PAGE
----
The thesis addressed a gap’.

3.1 DATA
Globally systemically important banks have been considered in examining the risk and return implications of separation of commercial and investment banks. The data is collected from Bloomberg and annual reports of the selected sample banks to gather consolidated and separate accounting information of the selected banks. Bloomberg serves as an appropriate source of data as it reports financial data according to the companies’ reports and thus the potential biased effect of Bloomberg is removed. To test Bloomberg’s accuracy of information reporting, a random sample on various variables for the chosen banks were The investigation confirmed that Bloomberg reporting accuracy is correct and according to the banks’ financial reports. Furthermore, other resources of financial data was not considered as they do not provide information by segment.
There are special complexities with assessing the impacts on separation of G-SIBs. First, the G-SIB are financial conglomerates and most of the sampled banks undertake all three activities associated with financial conglomerate activities. Following, a key complexity with examining the data of G-SIBs is the difficulty related to measuring and separating the distinct activities and operations of the banks. Due to data constraints and data reporting, unbiased separation of investment banking operating and retail banking activities challenging. Most banks do not report data based on financial versus non-financial (insurance) operations thus this paper does not strictly differentiate between security underwritings, insurance and lending etc. The segments are distinguished based on lending versus non-lending by (i) loans to total assets of each segment and (ii) interest income versus non-interest income. Such a differentiation is in line with expectation of the primary activities the individual segments undertake. This rough separation oppose challenges of precision and may therefore provide insignificant results.
Bank sample:
To enhance the focus of the thesis globally systemically important banks are chosen as data sample for the purpose of this research. Only banks that are considered to be systemically important as defined by BIS or hold more than $200 billion in assets are considered for samples. Two out of three financial conglomerates activities have to be fulfilled in order to be included in the sample. Banks that neither engage in investment banking nor deposit taking and lending are excluded. Banks that are missing basic and essential accounting data including segment assets, loans, interest income, and non-interest income are also excluded. Furthermore banks that do not report data including the variables mentioned above for each segments of operations (retail banking, investment banking and other financial conglomerate activities) are also excluded from the sample selection.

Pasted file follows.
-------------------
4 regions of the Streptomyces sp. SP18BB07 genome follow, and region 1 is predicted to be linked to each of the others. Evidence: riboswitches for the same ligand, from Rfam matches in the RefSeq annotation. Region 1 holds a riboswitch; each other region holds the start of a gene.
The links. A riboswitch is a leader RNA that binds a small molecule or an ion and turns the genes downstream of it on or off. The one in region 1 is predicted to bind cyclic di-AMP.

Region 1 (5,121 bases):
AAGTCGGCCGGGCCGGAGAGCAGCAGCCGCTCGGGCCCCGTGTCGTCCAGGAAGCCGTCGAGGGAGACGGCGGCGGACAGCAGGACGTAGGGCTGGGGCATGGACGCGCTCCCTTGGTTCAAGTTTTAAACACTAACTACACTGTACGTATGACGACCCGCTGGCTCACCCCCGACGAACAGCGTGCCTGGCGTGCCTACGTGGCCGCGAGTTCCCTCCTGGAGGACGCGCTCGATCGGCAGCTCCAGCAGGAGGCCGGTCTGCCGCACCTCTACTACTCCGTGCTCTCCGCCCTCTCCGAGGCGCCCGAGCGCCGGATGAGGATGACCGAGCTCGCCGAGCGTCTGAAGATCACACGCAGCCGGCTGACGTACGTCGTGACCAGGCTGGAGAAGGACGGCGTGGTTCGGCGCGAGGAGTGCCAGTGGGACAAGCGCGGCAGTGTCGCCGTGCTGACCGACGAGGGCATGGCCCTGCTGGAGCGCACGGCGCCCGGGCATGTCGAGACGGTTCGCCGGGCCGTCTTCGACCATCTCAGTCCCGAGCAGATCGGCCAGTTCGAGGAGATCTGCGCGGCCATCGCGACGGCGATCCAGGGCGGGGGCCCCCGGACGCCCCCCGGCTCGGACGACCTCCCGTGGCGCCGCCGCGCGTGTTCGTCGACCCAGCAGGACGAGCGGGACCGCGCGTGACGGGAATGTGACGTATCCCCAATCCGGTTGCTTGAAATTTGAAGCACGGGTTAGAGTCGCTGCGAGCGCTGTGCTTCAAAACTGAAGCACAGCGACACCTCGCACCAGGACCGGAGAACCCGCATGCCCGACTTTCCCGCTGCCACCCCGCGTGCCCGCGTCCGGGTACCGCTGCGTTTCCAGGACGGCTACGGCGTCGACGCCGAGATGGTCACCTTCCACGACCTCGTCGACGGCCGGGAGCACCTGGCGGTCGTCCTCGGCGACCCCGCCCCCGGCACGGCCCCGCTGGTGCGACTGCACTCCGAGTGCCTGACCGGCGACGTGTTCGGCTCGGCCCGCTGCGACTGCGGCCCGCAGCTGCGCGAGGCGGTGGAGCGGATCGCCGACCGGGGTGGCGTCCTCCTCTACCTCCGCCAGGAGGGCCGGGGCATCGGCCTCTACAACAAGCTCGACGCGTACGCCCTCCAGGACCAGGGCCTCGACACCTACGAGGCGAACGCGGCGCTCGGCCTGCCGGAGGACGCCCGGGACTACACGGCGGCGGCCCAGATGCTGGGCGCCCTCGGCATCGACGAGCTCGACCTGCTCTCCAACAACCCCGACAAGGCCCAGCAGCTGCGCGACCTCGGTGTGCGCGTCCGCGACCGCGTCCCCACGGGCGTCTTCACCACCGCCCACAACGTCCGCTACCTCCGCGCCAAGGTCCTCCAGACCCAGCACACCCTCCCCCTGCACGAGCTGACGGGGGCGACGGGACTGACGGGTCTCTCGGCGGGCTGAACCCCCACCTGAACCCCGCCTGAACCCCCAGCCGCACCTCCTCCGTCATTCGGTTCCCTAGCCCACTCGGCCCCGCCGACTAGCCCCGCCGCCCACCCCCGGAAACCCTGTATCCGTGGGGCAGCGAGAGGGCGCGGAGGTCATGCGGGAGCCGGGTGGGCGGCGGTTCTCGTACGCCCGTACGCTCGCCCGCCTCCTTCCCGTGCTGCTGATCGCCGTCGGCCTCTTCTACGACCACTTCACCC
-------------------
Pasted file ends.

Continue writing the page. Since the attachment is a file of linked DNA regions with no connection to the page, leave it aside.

All the selected banks have been synthetically separated in two segments; retail and commercial banking and investment banking and financial conglomerates. The criteria’s for the retail and commercial banking division is a) 50% or more of the segments total assets have to be loans to consumers and institutions b) 50% or more of net revenues have to derive from interest income . If these criteria’s were not met, it is assumed that the remaining activities are investment banking and financial conglomerate services.

Out of 50 banks that report assets over $200 billion in 2014, 25 banks fulfilled the selection criteria from 10 different countries. Tough regulation and reporting differ for the sampled nations (Barth et al.,2013), all countries in the selected sample allow for investment banking and other non-lending activities. The differences in regulatory restrictions is not crucial for the analysis of the results. For this topic it is essential that the particular banks engage in a spectrum of operations ranging from financial to non-lending activities. However, the regulatory aspect is significant in respects to current and future regulatory changes that will impact the scope of activities for the G-SIBs.

With respect to the methodology there are multiple ways in measuring the risk and return effects for diversification and separation across financial and non-financial activities. Tabarrok (1998) and Barth et al. (2000) apply descriptive and theoretical reasoning to evaluate the impacts on profitability effects of diversification across financial services industries. This approach lacks empirical evidence to support arguments of separation and is therefore not sufficient to support actual impacts of separation of universal banks.
Another common approach applies event study methodology where market data is examined to measure abnormal changes in stock prices of public companies that occur in combination with an event such as regulatory requirement of separation of financial conglomerates Similar to the descriptive methodology, this approach has constrains.
First, this study investigates a synthetically separation of G-SIBs. An event methodology would examine the market reactions to an announcement of separation of the banks and whether the market perceives a separation as value creating or destroying and depending on that, the stock price will increase or decrase. Because this thesis looks at a hypothetical separation, there is no actual market information on separation of G-SIBs and thus the event study methodology is not applicable.